• Bonny Millard

Don’t Be a Mushroom: Engage With the World!

Updated: Mar 18, 2019


Commercially, mushrooms are grown in the dark in controlled environments. It works well for these tasty, not to mention healthy, fungi, but for a writer living in darkness or without an inquisitive mind, the writing remains flat and lifeless.


Being curious about the world around you will fuel your writing, and you’ll never run out of topics to write about. Asking questions is one of the most important tools a writer has.

Both nonfiction and fiction writers need to ask questions. Nonfiction writers, whether writing profiles or memoirs, have almost an inexhaustive list questions to ask about a given situation. Fiction has its own demand for questions. These revolve around the story being told: who are the characters, what caused this situation to happen, why is it important to the story, and the mostly commonly asked question, What if?

As a writer, it is important to pursue answers for nonfiction and fictional situations to fully flesh out a story.

Several years ago while I was still working for a daily newspaper, I was the editor on duty one night when an intern emailed me a previously assigned story about that year’s Memorial Day program. The story’s lede (opening sentence) was about balloons and flags and patriotic music – the usual fare for a celebration program for veterans.

The fourth paragraph stopped me in my tracks.

As a writer, it is important to pursue answers for nonfiction and fictional situations to fully flesh out a story.

It had a mere mention of a World War II Pearl Harbor survivor who was the main speaker. Nothing else. This is what is known, in journalism circles, as burying the lede. I went into panic mode because this was the lead story on the front page for the next day, and it was totally unacceptable.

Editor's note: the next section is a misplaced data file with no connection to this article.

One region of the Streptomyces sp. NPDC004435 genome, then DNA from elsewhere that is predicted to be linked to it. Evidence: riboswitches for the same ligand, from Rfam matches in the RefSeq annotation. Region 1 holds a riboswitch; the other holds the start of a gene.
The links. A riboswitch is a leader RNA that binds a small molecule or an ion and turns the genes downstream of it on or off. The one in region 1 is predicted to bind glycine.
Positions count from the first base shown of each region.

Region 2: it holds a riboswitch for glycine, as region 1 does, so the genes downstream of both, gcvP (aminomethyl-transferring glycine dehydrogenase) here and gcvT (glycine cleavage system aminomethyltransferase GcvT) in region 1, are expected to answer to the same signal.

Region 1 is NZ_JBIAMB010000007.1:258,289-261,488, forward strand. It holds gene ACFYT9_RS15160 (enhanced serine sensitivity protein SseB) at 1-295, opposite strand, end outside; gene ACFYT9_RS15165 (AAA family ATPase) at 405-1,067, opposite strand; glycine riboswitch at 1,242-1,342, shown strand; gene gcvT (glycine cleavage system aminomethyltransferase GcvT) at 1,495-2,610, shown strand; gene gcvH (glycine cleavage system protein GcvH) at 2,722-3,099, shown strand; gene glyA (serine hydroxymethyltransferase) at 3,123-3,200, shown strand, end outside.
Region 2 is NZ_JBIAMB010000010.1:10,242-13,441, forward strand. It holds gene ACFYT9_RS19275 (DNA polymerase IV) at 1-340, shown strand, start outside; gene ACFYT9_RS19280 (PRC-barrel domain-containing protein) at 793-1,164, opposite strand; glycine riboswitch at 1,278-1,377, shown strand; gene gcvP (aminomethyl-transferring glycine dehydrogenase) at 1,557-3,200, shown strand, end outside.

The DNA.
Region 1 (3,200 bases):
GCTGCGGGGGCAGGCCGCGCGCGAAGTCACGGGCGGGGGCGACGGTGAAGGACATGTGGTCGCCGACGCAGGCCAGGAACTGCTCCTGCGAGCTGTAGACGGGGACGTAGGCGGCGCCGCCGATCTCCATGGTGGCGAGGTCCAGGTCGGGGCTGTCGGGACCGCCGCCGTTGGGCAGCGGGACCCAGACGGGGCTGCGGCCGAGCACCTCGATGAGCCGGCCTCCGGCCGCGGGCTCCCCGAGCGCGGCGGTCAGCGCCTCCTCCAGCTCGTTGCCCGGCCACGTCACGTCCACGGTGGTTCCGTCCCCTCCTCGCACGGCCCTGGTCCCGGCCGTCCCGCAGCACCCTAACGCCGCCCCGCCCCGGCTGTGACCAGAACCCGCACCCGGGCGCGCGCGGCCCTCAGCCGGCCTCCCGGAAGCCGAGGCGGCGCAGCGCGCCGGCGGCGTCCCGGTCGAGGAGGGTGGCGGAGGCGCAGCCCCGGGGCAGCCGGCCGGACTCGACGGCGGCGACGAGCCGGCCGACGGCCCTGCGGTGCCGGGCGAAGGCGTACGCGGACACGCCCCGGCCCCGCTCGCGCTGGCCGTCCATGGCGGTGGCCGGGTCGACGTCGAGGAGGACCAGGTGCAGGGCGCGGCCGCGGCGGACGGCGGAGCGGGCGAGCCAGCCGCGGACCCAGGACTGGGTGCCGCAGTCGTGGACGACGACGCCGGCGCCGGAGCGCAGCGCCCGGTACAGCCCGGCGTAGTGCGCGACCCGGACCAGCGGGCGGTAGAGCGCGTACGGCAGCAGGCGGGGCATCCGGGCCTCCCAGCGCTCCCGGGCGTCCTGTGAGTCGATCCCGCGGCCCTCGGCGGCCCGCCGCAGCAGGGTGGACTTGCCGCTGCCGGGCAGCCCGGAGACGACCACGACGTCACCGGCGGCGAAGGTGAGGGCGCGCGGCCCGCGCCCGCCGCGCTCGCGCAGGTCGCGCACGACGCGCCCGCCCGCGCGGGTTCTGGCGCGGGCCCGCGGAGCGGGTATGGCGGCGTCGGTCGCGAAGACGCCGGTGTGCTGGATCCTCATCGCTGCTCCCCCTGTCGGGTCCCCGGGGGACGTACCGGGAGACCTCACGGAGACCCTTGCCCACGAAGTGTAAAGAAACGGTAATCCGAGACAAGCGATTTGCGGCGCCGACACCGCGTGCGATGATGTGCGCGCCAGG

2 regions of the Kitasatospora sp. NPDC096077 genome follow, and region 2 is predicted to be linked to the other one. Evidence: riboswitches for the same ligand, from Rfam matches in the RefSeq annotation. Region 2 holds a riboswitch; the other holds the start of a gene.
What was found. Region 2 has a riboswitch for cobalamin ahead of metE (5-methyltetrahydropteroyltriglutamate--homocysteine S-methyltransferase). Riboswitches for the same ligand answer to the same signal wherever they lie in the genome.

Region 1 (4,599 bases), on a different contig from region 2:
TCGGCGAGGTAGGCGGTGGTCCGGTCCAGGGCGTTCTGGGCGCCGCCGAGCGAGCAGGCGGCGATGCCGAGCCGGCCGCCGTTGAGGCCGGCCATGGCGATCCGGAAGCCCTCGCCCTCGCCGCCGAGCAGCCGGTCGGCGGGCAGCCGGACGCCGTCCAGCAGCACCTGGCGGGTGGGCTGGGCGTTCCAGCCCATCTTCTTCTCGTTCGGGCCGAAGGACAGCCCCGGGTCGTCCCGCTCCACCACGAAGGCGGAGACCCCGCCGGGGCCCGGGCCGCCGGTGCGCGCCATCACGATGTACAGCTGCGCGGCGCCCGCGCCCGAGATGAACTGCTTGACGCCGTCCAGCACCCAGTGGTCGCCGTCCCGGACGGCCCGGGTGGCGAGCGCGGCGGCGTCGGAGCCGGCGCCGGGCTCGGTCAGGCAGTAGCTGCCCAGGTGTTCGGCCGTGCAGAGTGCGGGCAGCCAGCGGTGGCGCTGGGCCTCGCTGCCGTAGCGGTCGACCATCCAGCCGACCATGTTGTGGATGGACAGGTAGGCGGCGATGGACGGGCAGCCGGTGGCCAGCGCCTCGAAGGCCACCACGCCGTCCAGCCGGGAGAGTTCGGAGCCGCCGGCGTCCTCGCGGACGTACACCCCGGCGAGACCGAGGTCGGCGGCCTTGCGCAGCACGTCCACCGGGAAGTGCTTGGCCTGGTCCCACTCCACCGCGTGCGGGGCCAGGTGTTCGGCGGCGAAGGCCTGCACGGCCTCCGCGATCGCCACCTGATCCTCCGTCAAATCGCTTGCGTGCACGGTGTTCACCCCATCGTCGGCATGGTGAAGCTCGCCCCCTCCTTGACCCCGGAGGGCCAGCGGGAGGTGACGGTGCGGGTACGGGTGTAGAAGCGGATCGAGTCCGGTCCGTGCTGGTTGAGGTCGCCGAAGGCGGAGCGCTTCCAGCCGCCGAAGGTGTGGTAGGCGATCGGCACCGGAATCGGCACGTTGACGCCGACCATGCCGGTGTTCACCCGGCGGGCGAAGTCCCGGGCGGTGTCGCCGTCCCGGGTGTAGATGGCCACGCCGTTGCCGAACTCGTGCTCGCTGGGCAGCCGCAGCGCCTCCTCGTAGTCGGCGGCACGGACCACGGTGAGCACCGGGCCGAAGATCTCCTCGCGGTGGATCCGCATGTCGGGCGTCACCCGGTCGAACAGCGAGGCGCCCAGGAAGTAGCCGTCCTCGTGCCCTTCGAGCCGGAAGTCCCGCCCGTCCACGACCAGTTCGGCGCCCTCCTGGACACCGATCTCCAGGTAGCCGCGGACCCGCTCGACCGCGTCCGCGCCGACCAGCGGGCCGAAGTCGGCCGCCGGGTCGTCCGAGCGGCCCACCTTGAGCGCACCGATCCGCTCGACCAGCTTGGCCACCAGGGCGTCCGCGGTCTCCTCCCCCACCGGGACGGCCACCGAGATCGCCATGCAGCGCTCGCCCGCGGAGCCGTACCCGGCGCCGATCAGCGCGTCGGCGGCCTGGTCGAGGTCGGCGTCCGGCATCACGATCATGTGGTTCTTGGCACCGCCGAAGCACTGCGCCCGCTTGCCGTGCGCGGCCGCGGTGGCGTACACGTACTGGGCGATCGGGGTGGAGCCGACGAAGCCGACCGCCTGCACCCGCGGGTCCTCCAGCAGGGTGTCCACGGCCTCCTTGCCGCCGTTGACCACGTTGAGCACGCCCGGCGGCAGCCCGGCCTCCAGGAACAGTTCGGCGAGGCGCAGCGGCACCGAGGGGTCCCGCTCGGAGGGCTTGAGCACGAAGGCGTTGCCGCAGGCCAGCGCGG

I was able to get some information about the veteran from the event’s program and rewrote the lede, adding more details to the story as well.

The writer either didn’t understand the importance of Pearl Harbor (probably) or didn’t ask enough questions (definitely). The story could have been a great piece about this man’s experiences but instead fell flat. Not only was he a Pearl Harbor survivor but also a survivor of the Battle of Midway.

I’ve wanted to meet him ever since. Even at that time, there were very few Pearl Harbor survivors still alive, and we had someone living right here. After that, the veteran would cross my mind from time to time, and I wanted to contact him, but life kept me busy. I finally had my chance to meet him this past Saturday, and it was truly an honor.

The lesson in this story is not about burying the lede. That’s mainly for journalists; although, all writers should start with something more interesting than generic balloons or flags.


The lessons here are to learn to ask questions and be curious about the world even if it’s not something you’re normally interested in. You never know when the information will come in handy for a future project.

Durward Swanson has lived a long life at 95, and I hope he’s around for quite a while longer, but it’s a shame to lose stories because we wait to get them down. Fortunately, he’s been proactive about sharing his story and has written two books.

Look around you: stories abound. Once you start paying attention to these opportunities, you’ll never be faced with writer’s block again. You can always ask one more question.

Millard is a writer and a project development editor. If you’d like to see how she can help you, email her at bonny dot millard AT gmail dot com and ask for a complimentary Project Discovery Call to learn more.

#Mushrooms #AskQuestions #WritersBlock

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